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Saturday, February 04, 2006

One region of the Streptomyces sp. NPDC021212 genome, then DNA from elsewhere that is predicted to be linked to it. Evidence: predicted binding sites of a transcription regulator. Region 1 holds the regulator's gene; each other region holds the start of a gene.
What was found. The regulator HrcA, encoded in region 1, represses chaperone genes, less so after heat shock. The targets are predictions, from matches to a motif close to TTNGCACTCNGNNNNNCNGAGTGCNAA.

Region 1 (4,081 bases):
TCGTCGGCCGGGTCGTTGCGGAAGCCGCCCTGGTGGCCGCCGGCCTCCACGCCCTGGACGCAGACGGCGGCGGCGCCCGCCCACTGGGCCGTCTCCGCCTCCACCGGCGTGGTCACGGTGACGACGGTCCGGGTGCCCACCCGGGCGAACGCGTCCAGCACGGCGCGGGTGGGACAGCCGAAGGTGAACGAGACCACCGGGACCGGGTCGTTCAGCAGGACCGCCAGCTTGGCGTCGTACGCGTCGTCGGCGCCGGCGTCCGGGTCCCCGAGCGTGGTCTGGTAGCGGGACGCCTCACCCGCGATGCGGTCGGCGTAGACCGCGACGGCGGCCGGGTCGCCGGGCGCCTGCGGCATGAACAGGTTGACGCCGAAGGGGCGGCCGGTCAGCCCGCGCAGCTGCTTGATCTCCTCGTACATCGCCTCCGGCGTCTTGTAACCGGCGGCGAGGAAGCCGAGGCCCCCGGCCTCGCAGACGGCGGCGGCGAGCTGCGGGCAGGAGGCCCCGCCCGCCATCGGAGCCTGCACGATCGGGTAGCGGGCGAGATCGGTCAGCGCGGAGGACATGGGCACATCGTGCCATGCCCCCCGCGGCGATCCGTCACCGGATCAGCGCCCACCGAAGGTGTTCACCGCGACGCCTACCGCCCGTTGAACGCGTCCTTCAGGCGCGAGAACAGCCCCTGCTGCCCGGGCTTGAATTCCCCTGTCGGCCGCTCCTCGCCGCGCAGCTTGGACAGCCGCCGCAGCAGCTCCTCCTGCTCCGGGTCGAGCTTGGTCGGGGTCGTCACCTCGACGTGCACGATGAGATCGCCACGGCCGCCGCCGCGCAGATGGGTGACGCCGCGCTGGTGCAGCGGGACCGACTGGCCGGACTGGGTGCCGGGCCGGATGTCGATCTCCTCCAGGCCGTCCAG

In complex analysis, a removable singularity of a function (mathematics) is a point at which the function is not defined (a mathematical singularity) but at which the function can be defined without creating any problems. Problems would be discontinuity or non-differentiability. For instance, the function f(z) sin(z)/z for z 0 has a removable singularity at z 0: we can define f(0) 1 and the resulting function will be continuous and even differentiable (a consequence of LHopitals rule). Formally, if U is an open subset of the complex plane C, a is an element of U and f U - {a} C is a holomorphic function, then z is called a removable singularity for f if there exists a holomorphic function g U C which coincides with f on U - {a}. Such a holomorphic function g exists if and only if the limit (mathematics) limza f(z) exists, this limit is then equal to g(a). Riemanns theorem on removable singularities states that the singularity a is removable if and only if there exists a neighborhood (topology) of a on which f is bounded. The removable singularities are precisely the pole (complex analysis)s of order 0. See also: analytic capacity


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